It is a pleasure to introduce Capt. Leonard Pucci as a member of the M&O consultant team.
I have known Lenny for many years, and worked with him on quite a number of projects. Besides providing our standard basket of services (particularly in the Rhode Island area, where he will be based), Lenny’s area of specialization is in large yachts. Lenny is a rare combination of a 3000 ton licensed Master, who has captained many large yachts, and a University of Michigan Naval Architect and Marine Engineering graduate.
Most recently he has been the project manager on a number of successful very large yacht projects in the US and abroad, and he will continue to provide those services in addition to working on other M&O projects.
Lenny and I first started working together on the 1987 Eagle America’s Cup campaign; but, as is well known, the only way to make a small fortune in yacht design is to start with a large fortune. Therefore, when the America’s Cup campaign was winding down, Lenny and I had to look for new ways to make a living.
I really wanted to stay in Newport at that time and basically reached for any opportunity to make a few bucks, which included making drawings of historical sites in Newport for sale in Newport art galleries and boat journalism. (In those days, journalism was actually more lucrative than yacht design; now they are equally unlucrative.)
I submitted stories to any place I could think of, and one story was accepted by the magazine “The Yacht.” This magazine is no longer in existence, but its by-line used to be “The International Magazine for Nautical Connoisseurs.” To me it made little difference what the magazine was; they paid me $200 or $300 for the story (not bad; more than $0.35 per word; the going rates are apparently worse today). I proudly gave the check to my wife, and pretty much forgot about it until Lenny called me a month or so later.
He happened to be at the 1988 Fort Lauderdale Boat show and at the “The Yacht” stand they gave him the latest issue. He flipped through the magazine, and his eye caught my story (copied below). Imagine opening a magazine, unsuspectedly reading a random story, and slowly realizing that you are actually a character in the story.
In the story I mention that Lenny is well connected. As his resume shows, in the next 30 years Lenny became even more well connected, and if you have large yacht problems, dropping a dime on Lenny is probably the best money you will ever spend.
The Yacht Magazine, October 1988
We launched the dinghy from the pier and rowed to my Pearson on water as smooth as glass. There wasn’t a breath of wind. It was cold, but absolutely clear, under a beautiful fall sky. Since sailing was out of the question, I opened the outboard well and looked down at the rusty heap that once was an outboard engine. I took hold of the pull starter and gave it a try. After a couple of attempts it dawned on me that it was hopeless. Lenny tried and skinned his knuckles; it takes practice to start the motor in the outboard well. Here we were on the last day of the season trying to haul the boat with no wind and no engine – one of the minor frustrations of owning a boat.
Fortunately, Lenny is very well connected, and knew of a powerboat we could use to move the boat. This meant, however, we would have to row back to the pier, drive to get the keys and then come back for the boat. While we stood there, I eyed the dinghy oars and started thinking about rowing the boat over. It was only a mile and there’s no current to speak of in Newport harbor. Lenny thought using tiny oars to row a 6,000-pound full-keel sailboat was a stupid idea. But, since real sailors have nothing against stupid ideas, we rigged the spinnaker winches as oarlocks and soon were started toward the Newport Yachting Center, dinghy in tow.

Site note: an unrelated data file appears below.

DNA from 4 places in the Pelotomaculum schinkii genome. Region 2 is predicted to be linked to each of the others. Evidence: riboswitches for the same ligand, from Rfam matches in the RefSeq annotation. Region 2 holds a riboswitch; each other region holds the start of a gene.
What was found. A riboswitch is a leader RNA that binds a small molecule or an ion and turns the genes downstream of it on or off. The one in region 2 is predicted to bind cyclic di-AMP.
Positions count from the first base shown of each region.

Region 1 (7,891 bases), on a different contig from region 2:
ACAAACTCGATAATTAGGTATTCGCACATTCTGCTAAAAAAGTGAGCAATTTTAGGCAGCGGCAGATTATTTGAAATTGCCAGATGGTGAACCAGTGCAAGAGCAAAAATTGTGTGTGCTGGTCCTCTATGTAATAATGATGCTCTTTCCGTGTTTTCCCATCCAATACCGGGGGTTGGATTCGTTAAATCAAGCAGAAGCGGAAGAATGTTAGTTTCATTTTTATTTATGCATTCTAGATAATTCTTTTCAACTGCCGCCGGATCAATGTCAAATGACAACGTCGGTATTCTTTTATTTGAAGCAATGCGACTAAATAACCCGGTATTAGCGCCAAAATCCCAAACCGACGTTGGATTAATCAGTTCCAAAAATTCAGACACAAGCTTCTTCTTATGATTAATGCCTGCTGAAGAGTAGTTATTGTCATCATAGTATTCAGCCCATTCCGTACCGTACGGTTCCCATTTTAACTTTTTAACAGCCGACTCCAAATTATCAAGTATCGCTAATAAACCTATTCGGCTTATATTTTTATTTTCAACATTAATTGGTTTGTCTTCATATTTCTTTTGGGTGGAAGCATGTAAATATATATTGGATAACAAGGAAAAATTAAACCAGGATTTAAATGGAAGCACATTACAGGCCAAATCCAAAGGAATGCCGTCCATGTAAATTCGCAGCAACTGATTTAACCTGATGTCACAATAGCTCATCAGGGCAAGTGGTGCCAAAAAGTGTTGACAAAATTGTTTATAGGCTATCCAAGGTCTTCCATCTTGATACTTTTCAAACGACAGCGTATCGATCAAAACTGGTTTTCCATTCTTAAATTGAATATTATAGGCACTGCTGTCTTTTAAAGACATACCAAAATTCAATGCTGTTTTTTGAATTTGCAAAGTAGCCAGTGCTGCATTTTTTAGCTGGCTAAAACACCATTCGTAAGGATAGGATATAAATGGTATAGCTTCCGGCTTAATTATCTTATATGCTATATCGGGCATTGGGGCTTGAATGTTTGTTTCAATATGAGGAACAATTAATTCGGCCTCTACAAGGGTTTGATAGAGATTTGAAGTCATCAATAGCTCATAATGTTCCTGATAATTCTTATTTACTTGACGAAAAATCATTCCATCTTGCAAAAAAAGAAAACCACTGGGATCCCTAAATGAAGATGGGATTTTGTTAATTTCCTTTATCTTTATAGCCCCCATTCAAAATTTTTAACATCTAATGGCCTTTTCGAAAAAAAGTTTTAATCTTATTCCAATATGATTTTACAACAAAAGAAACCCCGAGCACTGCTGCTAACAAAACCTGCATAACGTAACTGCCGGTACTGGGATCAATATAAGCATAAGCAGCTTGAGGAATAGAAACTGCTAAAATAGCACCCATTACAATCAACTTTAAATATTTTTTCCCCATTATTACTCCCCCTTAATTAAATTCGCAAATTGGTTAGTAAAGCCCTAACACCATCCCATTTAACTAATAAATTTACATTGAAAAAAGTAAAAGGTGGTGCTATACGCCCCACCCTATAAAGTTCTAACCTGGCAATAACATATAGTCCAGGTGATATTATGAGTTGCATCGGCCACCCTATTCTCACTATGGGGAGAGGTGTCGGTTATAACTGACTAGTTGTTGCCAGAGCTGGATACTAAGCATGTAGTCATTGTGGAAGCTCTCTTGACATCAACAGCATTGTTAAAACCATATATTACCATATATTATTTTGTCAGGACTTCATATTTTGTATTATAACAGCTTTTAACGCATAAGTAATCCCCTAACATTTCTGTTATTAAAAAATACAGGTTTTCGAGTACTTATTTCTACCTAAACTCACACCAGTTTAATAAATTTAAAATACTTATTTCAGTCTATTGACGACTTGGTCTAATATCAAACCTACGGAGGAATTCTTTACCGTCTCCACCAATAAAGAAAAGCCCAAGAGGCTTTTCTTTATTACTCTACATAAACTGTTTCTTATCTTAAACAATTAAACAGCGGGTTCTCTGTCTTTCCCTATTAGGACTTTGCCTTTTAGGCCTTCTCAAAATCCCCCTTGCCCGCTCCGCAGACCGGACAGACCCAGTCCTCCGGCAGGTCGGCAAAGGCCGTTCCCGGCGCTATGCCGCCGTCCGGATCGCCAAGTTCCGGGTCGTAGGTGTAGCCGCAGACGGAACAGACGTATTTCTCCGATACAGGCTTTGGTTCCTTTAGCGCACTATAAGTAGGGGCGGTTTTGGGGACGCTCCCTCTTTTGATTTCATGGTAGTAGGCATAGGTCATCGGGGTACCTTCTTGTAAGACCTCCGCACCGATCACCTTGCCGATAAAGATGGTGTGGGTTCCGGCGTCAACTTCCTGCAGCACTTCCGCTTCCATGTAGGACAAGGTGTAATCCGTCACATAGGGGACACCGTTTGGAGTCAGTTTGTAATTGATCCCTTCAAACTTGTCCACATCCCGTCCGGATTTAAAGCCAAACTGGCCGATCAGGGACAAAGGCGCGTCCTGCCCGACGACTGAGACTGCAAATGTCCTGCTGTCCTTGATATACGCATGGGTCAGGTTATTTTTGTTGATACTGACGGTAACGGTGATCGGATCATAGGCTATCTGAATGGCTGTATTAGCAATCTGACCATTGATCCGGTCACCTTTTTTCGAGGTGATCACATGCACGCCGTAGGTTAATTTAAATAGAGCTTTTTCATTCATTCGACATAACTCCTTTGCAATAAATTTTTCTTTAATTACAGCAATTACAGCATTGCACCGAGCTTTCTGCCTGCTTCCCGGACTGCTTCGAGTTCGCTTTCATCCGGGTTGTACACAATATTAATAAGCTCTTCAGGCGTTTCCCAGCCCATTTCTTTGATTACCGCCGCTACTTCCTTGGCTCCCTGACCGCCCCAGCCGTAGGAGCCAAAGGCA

We faced backwards on a cockpit seat with our feet against the traveler and wished for 12-foot sweeps and real oarlocks. Although we looked distinctly uncool making more splash than speed, it was far from unpleasant once we tied the tiller down and out of our way. The sun shining on our faces was warm, and the harbor was beautiful.
Within minutes a marine engine service boat, followed by the harbor master, offered us tows. We turned them down, not knowing if they would charge us.
We arrived at the Newport Yacht Club and tied up. I went home feeling great about our little outing but determined to buy 12-foot sweeps.
The next spring my brother asked me what I wanted to do with the engine. I looked at it again and knew it was a lost cause. “Let’s junk it,” I said. Pim, never one to waste time, grabbed the engine by the tail, broke it loose from the mounts, and dumped it, propeller up, in the closest dumpster. I felt guilty; maybe I could have taken better care of it.
Without the weight on the stern and the drag of the propeller, the old Pearson felt like she could fly. Under sail we performed feats such as towing boats from my mooring to other moorings, sailing up to the travel-lift at Newport Offshore, and checking out the BOC racers tied up at Goat Island. When there was no wind, we swam; and when there was wind, we sailed. When we were sailing and the wind died, we wished for some 12-foot sweeps.
As I said before, Lenny is very well connected, and he soon located a 1975 six-horse Evinrude for an excellent price. I tried it out on the boat, then I took it home to service it, determined not to let it slip away like the old Chrysler. But it has been in my basement for almost a year now, and I just can’t bring myself to put it on the boat.
I’m sure I’ll use that sexy little Evinrude someday, but only on the 12-foot ultralight wood tender that’s starting to come together in my mind. And I’ve decided that when I build that tender, I’ll also make myself some 12-foot sweeps.